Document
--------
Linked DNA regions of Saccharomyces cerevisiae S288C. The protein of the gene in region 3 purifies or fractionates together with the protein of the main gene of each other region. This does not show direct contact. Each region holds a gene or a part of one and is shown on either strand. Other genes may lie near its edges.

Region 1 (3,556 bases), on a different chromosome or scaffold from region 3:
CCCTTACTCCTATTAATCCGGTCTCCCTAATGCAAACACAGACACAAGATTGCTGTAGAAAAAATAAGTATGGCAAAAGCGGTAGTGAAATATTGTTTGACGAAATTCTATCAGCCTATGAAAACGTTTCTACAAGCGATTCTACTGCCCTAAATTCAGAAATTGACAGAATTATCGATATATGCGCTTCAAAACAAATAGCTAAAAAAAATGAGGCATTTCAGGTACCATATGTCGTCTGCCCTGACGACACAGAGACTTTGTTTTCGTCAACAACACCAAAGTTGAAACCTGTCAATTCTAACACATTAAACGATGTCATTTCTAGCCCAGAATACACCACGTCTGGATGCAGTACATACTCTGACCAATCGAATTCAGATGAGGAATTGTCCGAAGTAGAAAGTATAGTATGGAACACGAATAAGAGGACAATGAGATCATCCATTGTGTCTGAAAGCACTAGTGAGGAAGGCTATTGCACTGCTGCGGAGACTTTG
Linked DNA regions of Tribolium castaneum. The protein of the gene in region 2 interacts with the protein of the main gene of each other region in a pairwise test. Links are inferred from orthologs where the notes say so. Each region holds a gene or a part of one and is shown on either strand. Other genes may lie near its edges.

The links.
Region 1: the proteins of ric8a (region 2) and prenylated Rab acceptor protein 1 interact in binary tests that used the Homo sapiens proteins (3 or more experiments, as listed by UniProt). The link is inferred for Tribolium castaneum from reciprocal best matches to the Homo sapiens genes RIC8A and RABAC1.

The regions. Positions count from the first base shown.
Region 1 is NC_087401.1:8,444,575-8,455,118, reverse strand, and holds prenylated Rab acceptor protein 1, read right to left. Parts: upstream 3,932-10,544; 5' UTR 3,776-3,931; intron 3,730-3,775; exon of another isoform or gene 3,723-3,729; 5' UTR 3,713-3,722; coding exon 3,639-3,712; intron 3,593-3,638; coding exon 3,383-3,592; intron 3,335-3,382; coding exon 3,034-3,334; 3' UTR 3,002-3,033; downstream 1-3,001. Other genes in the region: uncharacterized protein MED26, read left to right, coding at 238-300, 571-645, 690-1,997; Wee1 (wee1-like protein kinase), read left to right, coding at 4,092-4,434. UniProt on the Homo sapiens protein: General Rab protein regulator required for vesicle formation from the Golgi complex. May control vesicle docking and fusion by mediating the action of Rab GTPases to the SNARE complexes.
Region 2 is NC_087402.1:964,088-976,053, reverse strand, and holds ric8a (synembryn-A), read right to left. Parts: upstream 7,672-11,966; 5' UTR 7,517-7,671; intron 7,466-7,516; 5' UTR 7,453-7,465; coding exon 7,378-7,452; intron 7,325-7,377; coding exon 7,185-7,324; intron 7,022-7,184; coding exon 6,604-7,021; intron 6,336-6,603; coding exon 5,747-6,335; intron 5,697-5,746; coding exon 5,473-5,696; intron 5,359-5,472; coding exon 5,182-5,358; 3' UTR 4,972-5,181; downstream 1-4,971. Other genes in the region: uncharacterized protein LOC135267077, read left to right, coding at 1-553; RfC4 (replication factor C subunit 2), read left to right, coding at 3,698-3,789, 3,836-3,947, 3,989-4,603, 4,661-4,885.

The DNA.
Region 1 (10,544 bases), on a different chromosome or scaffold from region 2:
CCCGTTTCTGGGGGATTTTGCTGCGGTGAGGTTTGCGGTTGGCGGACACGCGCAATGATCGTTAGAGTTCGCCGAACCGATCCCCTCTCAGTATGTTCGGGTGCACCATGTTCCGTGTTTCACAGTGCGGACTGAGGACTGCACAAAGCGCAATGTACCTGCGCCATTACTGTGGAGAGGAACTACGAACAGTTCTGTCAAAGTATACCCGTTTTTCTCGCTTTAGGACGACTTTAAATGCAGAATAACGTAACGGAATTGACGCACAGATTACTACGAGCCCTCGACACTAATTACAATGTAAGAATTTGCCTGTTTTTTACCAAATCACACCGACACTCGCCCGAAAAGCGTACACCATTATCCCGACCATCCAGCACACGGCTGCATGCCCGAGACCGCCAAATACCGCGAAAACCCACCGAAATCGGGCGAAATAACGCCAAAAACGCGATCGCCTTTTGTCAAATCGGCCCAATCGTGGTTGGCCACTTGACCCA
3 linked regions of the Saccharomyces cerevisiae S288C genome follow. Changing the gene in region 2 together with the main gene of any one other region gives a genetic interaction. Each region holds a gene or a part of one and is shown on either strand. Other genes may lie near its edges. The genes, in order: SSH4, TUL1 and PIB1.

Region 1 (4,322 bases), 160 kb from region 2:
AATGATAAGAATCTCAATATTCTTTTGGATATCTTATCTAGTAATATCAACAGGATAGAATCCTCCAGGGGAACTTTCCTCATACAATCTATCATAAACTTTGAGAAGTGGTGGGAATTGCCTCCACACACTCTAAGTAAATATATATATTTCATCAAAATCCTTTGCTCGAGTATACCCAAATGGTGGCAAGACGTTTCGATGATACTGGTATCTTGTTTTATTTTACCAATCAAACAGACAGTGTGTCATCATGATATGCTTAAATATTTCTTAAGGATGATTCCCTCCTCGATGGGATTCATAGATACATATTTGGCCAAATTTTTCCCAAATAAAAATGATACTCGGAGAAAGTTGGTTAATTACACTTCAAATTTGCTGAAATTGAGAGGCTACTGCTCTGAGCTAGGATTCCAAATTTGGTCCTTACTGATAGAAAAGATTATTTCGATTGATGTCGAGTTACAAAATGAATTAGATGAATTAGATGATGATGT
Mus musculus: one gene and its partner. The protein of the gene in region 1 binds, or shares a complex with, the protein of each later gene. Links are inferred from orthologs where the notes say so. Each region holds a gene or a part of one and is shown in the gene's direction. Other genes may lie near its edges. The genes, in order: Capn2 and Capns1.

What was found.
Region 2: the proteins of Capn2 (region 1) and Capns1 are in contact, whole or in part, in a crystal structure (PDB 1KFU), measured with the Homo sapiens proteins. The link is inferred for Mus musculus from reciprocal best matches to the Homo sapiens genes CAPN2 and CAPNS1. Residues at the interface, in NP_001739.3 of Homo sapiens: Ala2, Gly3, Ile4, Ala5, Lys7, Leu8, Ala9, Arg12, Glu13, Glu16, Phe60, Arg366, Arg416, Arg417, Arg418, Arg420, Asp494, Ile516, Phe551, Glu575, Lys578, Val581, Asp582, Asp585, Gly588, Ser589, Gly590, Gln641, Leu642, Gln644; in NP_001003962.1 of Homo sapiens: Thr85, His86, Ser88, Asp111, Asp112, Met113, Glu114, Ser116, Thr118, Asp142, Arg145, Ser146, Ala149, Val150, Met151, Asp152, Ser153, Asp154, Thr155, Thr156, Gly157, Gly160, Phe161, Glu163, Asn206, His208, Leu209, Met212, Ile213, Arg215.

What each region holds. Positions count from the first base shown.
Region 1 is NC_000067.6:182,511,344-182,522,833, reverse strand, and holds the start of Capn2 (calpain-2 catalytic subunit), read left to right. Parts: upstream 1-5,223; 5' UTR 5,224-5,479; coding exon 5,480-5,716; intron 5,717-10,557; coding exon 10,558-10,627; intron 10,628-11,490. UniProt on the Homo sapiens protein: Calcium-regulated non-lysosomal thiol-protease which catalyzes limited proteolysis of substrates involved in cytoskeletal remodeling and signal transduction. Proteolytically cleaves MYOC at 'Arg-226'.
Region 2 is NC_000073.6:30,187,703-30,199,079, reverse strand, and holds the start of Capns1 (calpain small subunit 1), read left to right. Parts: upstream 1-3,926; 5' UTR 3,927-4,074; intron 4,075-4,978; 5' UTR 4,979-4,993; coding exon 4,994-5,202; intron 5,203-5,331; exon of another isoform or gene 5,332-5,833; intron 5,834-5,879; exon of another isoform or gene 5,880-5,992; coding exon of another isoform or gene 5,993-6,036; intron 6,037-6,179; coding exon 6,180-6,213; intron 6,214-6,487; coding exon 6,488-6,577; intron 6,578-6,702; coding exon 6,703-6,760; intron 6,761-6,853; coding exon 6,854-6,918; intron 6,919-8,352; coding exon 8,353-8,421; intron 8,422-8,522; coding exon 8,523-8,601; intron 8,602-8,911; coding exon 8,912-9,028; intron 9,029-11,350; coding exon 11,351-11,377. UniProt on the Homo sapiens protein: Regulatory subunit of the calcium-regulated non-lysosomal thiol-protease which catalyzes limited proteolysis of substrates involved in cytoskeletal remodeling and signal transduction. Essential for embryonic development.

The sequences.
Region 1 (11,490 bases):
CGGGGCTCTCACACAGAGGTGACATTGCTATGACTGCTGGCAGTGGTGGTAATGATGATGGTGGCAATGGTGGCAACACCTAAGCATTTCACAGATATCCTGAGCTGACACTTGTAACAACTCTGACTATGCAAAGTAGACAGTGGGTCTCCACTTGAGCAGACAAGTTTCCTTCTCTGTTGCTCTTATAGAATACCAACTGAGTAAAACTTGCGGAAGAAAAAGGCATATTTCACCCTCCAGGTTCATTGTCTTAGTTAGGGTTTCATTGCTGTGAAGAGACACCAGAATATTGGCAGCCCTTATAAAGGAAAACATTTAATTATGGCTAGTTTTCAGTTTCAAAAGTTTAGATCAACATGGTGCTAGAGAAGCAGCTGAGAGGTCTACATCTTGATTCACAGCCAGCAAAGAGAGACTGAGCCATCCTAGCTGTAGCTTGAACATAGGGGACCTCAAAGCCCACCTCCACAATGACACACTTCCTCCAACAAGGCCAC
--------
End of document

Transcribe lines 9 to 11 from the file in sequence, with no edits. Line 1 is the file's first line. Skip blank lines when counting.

Region 2 is NC_087402.1:964,088-976,053, reverse strand, and holds ric8a (synembryn-A), read right to left. Parts: upstream 7,672-11,966; 5' UTR 7,517-7,671; intron 7,466-7,516; 5' UTR 7,453-7,465; coding exon 7,378-7,452; intron 7,325-7,377; coding exon 7,185-7,324; intron 7,022-7,184; coding exon 6,604-7,021; intron 6,336-6,603; coding exon 5,747-6,335; intron 5,697-5,746; coding exon 5,473-5,696; intron 5,359-5,472; coding exon 5,182-5,358; 3' UTR 4,972-5,181; downstream 1-4,971. Other genes in the region: uncharacterized protein LOC135267077, read left to right, coding at 1-553; RfC4 (replication factor C subunit 2), read left to right, coding at 3,698-3,789, 3,836-3,947, 3,989-4,603, 4,661-4,885.

The DNA.
Region 1 (10,544 bases), on a different chromosome or scaffold from region 2: